- Double-A Trenton (loss): Both LF Rob Segedin and 2B Walt Ibarra had a pair of knocks, including a double by Ibarra. CF Adonis Garcia and 3B David Adams also singled. Very slow night with the sticks. LHP Shaeffer Hall allowed five runs in ten hits in 5.2 innings, though LHP Josh Romanski came out of the bullpen to fire 1.2 scoreless.
- High-A Tampa (loss): Pretty big night for the offense despite the loss. Multiple hits were had by DH Slade Heathcott (two singles), C Gary Sanchez (double and two singles), and 3B Zach Wilson (single and double). CF Ramon Flores drew a walk but did not have a knock. RHP Jose Ramirez recorded just two outs while allowing three unearned runs on three walks. No hits either, so a weird night for him. RHP Sean Black walked four and struck out one while allowing a pair of runs in 1.1 innings of relief.
- Short Season Staten Island (loss): 1B Matt Snyder had the only extra-base hit of the night, a double. The rest of the offense was singles by DH Ravel Santana (two), C Peter O’Brien, 2B Fu-Lin Kuo (two), RF Exicardo Cayones, and 3B Matt Duran (two). RHP Gabe Encinas got rocked, allowing eight hits on seven hits and four walks in five innings. He struck out one.
- Rookie GCL Yanks Game One (win): 3B Dalton Smith doubled and singled for his first two pro hits while 2B Jerison Lopez had a two-bagger as well. SS Austin Aune struck out in all four plate appearances. Ouch. LHP Pedro Feliciano made his first rehab outing while RHP Hayden Sharp followed him up with four scoreless innings. He allowed just a single hit. RHP Brady Lail chipped in three scoreless innings as well.
- Rookie GCL Yanks Game Two (loss): 1B Greg Bird walked twice and got hit by a pitch as he comes back from his back problem. 3B Miguel Andujar doubled and C Chris Breen singled twice to pretty much sum up the offense. RHP Ty Hensley allowed one run in his third professional outing, striking out three and walking two in 2.2 innings. He allowed just one hit.
Low-A Charleston was rained out. They’re going to play a doubleheader tomorrow.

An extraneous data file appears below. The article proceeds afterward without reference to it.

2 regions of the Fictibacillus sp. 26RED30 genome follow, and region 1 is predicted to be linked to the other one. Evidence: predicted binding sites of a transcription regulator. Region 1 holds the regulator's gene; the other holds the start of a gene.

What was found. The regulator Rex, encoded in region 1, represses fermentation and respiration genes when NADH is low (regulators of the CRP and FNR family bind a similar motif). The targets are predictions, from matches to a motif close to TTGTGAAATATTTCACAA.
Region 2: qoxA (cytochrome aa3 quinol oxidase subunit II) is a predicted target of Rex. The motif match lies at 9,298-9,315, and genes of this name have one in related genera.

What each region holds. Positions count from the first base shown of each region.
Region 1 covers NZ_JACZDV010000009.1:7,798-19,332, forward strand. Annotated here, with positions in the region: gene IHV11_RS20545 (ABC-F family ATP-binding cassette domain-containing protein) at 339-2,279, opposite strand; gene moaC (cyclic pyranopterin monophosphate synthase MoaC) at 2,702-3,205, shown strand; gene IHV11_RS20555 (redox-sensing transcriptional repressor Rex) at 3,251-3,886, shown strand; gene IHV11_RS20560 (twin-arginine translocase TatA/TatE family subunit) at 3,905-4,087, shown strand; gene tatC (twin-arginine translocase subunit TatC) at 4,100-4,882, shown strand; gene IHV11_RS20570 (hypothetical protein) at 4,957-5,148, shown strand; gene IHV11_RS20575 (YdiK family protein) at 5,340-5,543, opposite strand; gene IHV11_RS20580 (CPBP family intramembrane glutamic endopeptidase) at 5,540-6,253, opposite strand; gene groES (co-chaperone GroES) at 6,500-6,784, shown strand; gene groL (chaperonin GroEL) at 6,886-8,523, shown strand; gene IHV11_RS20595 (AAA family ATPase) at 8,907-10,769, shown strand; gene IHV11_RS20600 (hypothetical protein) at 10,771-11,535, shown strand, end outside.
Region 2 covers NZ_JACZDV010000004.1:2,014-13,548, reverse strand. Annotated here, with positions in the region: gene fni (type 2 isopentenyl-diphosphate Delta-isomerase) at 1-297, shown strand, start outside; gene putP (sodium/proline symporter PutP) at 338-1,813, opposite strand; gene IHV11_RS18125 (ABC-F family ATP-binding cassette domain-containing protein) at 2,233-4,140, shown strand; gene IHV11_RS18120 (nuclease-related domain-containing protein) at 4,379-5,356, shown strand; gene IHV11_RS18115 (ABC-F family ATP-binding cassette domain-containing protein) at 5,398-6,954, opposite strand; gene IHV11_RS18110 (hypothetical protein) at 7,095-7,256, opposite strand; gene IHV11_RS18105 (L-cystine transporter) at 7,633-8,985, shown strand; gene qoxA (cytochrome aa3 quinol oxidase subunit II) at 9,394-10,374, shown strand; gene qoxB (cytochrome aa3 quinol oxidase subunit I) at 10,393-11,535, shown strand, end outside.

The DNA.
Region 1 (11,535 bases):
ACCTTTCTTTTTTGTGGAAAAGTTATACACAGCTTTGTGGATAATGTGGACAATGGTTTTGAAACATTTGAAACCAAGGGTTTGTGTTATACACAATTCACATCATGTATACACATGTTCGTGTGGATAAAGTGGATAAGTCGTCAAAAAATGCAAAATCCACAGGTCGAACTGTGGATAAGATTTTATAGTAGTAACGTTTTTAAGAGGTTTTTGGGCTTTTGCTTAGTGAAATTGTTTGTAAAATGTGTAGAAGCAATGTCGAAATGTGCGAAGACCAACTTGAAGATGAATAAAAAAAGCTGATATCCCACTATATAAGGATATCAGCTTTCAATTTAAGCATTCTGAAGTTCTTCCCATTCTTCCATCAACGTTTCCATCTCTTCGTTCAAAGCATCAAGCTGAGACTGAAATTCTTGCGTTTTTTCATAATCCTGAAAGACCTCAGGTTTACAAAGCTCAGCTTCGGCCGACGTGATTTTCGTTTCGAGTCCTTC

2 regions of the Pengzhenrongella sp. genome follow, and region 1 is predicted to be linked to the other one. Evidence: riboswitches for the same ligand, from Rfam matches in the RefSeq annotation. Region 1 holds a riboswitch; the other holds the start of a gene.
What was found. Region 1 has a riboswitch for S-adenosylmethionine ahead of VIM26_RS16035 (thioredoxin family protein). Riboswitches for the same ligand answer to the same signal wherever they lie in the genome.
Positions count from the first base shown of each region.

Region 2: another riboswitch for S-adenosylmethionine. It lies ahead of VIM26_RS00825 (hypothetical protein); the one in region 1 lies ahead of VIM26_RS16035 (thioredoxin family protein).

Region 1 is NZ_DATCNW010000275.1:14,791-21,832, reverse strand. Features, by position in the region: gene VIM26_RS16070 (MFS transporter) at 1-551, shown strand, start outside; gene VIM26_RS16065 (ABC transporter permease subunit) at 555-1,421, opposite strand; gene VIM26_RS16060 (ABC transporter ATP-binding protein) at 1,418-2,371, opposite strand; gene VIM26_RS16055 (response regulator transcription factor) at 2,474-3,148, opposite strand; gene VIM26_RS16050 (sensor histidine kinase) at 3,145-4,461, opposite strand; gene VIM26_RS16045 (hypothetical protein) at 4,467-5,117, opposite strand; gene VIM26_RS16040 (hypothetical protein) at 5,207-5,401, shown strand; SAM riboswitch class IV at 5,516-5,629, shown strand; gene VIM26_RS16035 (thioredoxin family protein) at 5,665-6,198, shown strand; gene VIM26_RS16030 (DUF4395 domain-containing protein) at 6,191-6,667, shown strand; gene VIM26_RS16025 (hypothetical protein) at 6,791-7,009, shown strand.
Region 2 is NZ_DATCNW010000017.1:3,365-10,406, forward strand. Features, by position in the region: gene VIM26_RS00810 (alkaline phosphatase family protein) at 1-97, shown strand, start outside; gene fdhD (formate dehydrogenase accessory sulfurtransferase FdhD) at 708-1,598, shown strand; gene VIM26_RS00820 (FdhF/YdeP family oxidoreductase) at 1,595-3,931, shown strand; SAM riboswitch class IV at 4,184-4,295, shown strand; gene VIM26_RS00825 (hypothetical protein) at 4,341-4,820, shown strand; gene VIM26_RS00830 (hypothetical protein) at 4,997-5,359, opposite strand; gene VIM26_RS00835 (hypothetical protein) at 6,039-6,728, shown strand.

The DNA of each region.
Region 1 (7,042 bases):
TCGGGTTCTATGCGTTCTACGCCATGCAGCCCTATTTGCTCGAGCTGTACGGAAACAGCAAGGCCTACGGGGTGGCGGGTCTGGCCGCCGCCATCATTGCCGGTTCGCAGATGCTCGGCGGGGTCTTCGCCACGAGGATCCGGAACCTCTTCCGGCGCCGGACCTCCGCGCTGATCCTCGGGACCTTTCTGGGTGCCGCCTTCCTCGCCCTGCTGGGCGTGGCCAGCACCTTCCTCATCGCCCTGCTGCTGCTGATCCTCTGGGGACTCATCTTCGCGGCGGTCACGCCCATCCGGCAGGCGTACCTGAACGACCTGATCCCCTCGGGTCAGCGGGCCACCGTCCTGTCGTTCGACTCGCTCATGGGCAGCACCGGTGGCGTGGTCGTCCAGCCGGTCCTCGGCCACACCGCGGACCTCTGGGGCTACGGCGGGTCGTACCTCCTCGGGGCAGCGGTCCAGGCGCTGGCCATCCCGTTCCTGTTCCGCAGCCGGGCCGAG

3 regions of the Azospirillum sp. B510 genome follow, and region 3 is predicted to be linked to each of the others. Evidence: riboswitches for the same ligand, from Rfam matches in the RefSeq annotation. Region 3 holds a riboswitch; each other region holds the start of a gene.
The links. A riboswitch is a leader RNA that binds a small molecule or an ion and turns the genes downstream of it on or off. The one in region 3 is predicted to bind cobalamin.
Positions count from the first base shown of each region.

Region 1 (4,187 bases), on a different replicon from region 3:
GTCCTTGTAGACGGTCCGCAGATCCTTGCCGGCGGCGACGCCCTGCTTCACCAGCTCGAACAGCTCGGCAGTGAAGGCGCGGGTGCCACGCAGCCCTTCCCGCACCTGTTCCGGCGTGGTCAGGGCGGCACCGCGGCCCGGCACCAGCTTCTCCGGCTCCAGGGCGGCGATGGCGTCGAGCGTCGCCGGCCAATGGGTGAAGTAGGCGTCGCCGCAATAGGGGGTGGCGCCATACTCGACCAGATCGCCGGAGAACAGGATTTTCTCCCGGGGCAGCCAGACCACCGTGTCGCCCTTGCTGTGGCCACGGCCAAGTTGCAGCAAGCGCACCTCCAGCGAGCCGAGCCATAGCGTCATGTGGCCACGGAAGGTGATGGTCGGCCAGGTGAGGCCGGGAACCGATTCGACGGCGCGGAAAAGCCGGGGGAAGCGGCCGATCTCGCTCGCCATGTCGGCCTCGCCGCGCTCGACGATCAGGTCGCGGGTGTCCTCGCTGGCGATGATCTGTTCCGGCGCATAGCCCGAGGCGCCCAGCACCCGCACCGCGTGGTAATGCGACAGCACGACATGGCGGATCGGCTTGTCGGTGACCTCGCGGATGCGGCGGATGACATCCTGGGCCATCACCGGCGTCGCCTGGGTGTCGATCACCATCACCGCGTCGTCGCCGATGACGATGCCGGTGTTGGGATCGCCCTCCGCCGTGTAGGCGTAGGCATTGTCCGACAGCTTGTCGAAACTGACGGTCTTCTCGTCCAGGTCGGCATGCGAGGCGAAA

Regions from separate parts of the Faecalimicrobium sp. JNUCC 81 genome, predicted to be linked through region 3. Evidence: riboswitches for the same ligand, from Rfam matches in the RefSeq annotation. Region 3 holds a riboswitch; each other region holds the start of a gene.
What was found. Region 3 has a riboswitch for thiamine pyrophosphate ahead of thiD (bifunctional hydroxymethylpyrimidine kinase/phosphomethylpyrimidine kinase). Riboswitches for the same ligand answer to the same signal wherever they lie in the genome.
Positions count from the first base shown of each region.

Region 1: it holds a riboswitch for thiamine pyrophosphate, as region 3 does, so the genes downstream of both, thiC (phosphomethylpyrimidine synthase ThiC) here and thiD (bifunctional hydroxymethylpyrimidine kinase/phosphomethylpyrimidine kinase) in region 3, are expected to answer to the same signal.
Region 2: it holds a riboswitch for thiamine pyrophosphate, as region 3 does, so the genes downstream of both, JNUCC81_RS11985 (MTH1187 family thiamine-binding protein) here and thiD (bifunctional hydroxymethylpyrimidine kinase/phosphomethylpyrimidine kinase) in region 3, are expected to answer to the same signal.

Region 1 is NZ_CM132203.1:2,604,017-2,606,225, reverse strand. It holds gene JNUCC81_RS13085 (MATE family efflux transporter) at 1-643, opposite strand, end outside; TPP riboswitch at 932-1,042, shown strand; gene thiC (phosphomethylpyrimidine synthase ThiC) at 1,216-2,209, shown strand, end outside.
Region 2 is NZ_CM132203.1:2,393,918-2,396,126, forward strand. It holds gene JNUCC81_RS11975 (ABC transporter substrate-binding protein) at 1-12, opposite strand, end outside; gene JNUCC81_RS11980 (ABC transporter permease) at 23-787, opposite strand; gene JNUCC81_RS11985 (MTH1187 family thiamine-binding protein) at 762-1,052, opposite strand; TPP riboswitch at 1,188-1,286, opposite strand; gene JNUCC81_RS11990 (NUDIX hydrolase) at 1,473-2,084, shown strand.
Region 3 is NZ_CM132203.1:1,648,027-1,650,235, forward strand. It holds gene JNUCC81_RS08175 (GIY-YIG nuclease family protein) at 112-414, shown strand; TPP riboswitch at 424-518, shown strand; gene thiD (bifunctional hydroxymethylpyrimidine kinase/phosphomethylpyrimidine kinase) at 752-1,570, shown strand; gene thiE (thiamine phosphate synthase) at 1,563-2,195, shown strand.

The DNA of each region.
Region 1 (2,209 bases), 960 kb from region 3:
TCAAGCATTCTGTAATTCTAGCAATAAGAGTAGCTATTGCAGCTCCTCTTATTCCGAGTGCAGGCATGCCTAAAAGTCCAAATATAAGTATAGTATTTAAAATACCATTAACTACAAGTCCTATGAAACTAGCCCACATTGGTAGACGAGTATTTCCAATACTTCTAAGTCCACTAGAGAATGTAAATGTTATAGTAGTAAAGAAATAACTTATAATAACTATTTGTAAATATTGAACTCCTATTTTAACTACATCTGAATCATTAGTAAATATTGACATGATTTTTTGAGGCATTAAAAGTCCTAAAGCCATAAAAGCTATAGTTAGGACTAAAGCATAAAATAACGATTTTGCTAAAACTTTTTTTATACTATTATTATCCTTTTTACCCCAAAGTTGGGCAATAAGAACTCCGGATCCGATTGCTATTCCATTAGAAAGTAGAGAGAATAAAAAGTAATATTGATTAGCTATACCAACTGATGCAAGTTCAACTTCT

Via Meredith Marakovits, Alex Rodriguez took 25-30 swings off a tee and soft toss this afternoon while wearing a brace on his left hand. He’s been on the shelf since late last month after a Felix Hernandez pitch broke a bone in his hand. A-Rod isn’t expected to return until early-to-mid-September, but anything he can do to maintain the strength in his hands is important.
The Yankees haven’t won a three-game series in Toronto since May 2009, back when Marco Scutaro and Alex Rios were still Blue Jays. Injuries have complete decimated the Jays this season, especially the pitching staff. Staff ace Ricky Romero will be on the mound tonight but has seen his performance suffer in a major way, to the point where the front office is probably hoping he’s hiding a minor injury so they at least have some kind of explanation. If there was ever a time for the Bombers to take two of three from the Jays in Canada, this is it. Here’s the starting nine…
RHP Freddy Garcia
Tonight’s game is scheduled to start a little after 7pm ET and can be seen on YES. Enjoy.
Via David Waldstein, manager Joe Girardi will not be suspended by the league for his tirade and subsequent ejection in Thursday’s game following third base ump Tim Welke’s premature foul call on a ball that hit the line. Girardi made his case to MLB’s Executive VP of Baseball Ops Joe Torre, and that was that. No surprises here.
Via George King, left-hander Andy Pettitte‘s recent setback has pushed his schedule back by 7-10 days. This is the original setback he suffered in Oakland, not a new one. “We have to let the healing process take its course,’’ said Brian Cashman. “He had that setback which cost him a week to ten days, but he is in the middle of the healing process.”
A recent check-up exam showed that Pettitte’s fractured left leg/ankle is healing properly, though he did push himself a little too much prior to the setback. He is not eligible to come off the 60-day DL until August 27th, but an early-to-mid September return seems more likely now. It’s tough to count on a 40-year-old healing quickly, but the important thing is that Andy gets at least two and hopefully three tune-up type starts at the end of the regular season before a potential postseason start.